Arcadia in Acadia: Touring the Architecture of Bar Harbor and Mt. Desert Island, Maine

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Last month, as Summer drew to a close, I had the distinct pleasure of joining a group of ICAA members for a private tour of Bar Harbor and Mt. Desert Island, Maine. Nestled roughly halfway between New Hampshire and New Brunswick, Canada along Maine’s craggy coast, Mt. Desert Island is a natural delight with a rich architectural presence. It was on Mt. Desert Island that the Gilded Age’s wealthiest built spectacular summer cottages amidst the state’s bucolic splendor. Today, the Acadia region remains a destination for architectural historians, enthusiasts, and 21st Century rusticators alike.

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Rosserne, designed by Fred L. Savage

Among the many highlights on our trip were our enthusiastic and exceptionally knowledgeable guides, Sargent C. Gardiner and Willie Granston. Gardiner – who has been a partner at Robert A.M. Stern Architects since 2008 – is a lifelong summer resident of Mt. Desert Island where his family has spent generations. As such, his knowledge of the area’s history, including its earliest settlers, is expansive and his personal perspective invaluable. Our group visited Gardiner’s aunt’s home, named The Farm House, where we lunched in a beautiful garden designed by renowned landscape architect Beatrix Farrand.

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The Farm House, designed by Arthur McFarland

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The Beatrix Farrand designed gardens at The Farm House

Our second guide, Willie Granston, was born on Mt. Desert Island and is today a PhD candidate of the History of Art and Architecture department at Boston University. He is interested particularly in recent architecture and its relationship with the natural environment – undoubtedly inspired by his upbringing in Maine!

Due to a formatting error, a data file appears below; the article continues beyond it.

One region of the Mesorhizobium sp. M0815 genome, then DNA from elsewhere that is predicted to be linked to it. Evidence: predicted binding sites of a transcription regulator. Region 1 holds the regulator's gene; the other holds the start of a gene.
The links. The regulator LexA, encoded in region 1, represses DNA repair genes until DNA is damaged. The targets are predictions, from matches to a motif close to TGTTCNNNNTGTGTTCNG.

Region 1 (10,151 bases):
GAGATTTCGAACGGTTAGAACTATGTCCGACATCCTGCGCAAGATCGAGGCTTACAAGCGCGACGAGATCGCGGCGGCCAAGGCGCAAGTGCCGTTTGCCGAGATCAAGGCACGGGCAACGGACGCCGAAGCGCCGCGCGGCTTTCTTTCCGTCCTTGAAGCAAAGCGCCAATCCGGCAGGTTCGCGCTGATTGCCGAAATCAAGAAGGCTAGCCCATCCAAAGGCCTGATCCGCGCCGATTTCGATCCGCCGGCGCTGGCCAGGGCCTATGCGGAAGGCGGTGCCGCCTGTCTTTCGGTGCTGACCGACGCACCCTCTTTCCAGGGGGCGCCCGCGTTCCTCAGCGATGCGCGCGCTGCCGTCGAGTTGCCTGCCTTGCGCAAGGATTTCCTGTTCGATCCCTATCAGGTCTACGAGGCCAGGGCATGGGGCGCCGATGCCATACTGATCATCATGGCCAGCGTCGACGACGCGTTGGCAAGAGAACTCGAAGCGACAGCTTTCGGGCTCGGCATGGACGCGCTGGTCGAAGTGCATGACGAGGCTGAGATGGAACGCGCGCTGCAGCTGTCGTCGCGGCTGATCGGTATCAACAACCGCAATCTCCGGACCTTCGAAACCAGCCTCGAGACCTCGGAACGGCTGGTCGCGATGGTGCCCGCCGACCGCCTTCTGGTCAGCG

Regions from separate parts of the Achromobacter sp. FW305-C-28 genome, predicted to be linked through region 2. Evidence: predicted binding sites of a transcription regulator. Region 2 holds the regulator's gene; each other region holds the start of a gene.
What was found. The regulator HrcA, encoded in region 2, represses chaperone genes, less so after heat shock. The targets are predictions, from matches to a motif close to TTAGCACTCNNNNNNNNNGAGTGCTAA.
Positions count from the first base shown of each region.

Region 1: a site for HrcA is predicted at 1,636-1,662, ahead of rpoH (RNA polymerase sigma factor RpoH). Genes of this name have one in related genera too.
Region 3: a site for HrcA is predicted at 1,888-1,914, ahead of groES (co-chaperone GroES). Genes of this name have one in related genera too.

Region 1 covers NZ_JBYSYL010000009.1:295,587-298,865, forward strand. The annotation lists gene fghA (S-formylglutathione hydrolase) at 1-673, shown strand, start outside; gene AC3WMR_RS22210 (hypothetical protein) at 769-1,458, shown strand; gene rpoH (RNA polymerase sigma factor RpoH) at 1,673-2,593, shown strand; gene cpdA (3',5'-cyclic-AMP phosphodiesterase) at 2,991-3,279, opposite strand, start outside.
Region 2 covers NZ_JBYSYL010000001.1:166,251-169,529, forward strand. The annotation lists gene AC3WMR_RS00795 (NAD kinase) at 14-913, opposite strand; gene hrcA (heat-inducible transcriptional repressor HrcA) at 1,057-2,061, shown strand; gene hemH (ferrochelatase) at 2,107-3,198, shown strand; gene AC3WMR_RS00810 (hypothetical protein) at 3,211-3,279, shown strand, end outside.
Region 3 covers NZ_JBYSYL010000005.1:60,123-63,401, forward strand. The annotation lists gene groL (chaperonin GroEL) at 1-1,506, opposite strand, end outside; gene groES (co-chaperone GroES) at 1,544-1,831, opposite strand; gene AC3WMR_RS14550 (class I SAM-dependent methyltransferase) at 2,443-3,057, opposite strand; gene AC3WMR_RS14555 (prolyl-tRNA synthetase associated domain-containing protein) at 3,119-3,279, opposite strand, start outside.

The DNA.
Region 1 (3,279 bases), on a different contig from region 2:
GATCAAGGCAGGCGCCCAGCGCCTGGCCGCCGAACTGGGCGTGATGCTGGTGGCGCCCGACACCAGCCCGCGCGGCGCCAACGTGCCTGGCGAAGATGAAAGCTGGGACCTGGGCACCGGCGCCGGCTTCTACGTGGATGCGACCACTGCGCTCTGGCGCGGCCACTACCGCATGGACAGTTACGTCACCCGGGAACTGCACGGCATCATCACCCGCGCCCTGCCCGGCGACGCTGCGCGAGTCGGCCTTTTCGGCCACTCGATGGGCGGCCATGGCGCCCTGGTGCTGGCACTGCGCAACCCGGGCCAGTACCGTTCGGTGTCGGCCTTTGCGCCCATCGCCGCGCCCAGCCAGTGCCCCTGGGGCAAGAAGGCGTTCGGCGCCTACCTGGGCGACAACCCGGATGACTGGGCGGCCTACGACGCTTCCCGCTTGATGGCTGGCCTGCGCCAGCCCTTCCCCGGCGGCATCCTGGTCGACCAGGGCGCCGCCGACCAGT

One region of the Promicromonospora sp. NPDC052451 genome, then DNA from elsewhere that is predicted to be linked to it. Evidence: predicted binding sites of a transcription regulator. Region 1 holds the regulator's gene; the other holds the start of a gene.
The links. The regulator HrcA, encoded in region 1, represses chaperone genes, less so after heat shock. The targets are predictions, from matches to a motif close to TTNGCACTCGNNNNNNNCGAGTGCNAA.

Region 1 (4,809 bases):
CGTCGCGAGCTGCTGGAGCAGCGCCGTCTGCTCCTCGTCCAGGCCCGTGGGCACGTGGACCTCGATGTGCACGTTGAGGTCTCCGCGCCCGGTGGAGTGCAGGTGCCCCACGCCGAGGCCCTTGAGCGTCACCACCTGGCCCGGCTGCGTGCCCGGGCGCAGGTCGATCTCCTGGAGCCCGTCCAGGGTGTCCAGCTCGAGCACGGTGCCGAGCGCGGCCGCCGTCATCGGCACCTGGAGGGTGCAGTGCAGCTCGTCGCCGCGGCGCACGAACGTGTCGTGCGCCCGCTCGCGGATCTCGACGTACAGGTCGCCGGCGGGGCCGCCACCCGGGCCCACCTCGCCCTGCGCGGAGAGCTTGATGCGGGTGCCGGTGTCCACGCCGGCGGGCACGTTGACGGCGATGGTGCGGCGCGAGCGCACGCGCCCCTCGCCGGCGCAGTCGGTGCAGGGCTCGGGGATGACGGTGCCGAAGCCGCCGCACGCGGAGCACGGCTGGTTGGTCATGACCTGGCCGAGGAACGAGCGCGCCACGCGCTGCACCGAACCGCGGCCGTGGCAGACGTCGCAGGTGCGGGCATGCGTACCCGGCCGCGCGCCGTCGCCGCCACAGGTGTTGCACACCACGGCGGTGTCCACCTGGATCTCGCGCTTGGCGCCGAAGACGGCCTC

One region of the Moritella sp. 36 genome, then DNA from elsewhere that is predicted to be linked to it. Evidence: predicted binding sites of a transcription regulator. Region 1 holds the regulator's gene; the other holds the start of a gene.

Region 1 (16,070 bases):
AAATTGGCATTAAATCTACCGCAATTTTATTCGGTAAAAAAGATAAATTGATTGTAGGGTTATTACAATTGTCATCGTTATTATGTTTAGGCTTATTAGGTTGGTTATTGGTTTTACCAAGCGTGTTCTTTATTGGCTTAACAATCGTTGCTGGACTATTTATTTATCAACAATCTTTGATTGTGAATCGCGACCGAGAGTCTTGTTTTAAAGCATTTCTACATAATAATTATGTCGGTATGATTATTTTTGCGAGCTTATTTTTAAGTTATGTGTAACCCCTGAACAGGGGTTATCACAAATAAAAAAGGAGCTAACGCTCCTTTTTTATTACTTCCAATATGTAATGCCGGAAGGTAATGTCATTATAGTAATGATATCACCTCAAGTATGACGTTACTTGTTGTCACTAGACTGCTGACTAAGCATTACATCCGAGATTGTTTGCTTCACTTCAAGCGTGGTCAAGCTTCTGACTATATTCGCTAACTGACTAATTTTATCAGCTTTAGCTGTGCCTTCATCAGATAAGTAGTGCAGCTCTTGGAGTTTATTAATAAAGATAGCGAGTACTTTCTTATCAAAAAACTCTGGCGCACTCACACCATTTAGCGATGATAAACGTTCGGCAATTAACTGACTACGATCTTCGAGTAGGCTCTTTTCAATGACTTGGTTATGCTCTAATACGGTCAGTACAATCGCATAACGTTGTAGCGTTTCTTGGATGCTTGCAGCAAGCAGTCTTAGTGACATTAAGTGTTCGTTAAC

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The gardens at Garland Farm, Beatrix Farrand’s final residence before her death

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Redwood, designed by William R. Emerson

Central to the tour were, of course, our visits to an array of beautiful private homes and places – thanks to the careful planning of Classical Excursions who arranged the tour, with input from the ICAA Travel Committee including Board Members and other leading supporters of the organization.

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Skylands, the private home of Martha Stewart, designed originally for Edsel Ford by Duncan Candler

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Skylands

Visiting Skylands – the private home of Martha Stewart – was a particularly breathtaking experience. The house, designed for Edsel Ford by the architect Duncan Candler, is enchantingly entrenched within the surrounding landscape. Stewart’s personal touches serve to make a home, which is already picture-perfect, distinctively her own.

Over the course of four days, we examined work by a wide range of esteemed architects, including Peabody & Stearns, Delano & Aldrich, William R. Emerson, and many others. Among the more than 15 private houses that our group visited – in addition to civic buildings and churches – Rosserne was another home that left me distinctly impressed and inspired. Built for Rev. Dr. Cornelius Bishop Smith by architect Fred L. Savage, Rosserne is a shingle-style cottage located on Somes Sound that boasts a spectacular garden. Watch below a short video of Rosserne, which I published last week on Instagram.

Our visits were made even more memorable thanks to the company we shared with an enthusiastic group of ICAA members, including practitioners and enthusiasts alike. From forthcoming destinations including Lutyen’s New DelhiAiken, SC; and Florence, the ICAA is traveling to some of the most architecturally significant destinations in the United States and abroad. I encourage everyone to join the ICAA on our travel programs as we explore these incredible locations and develop everlasting experiences and friendships.

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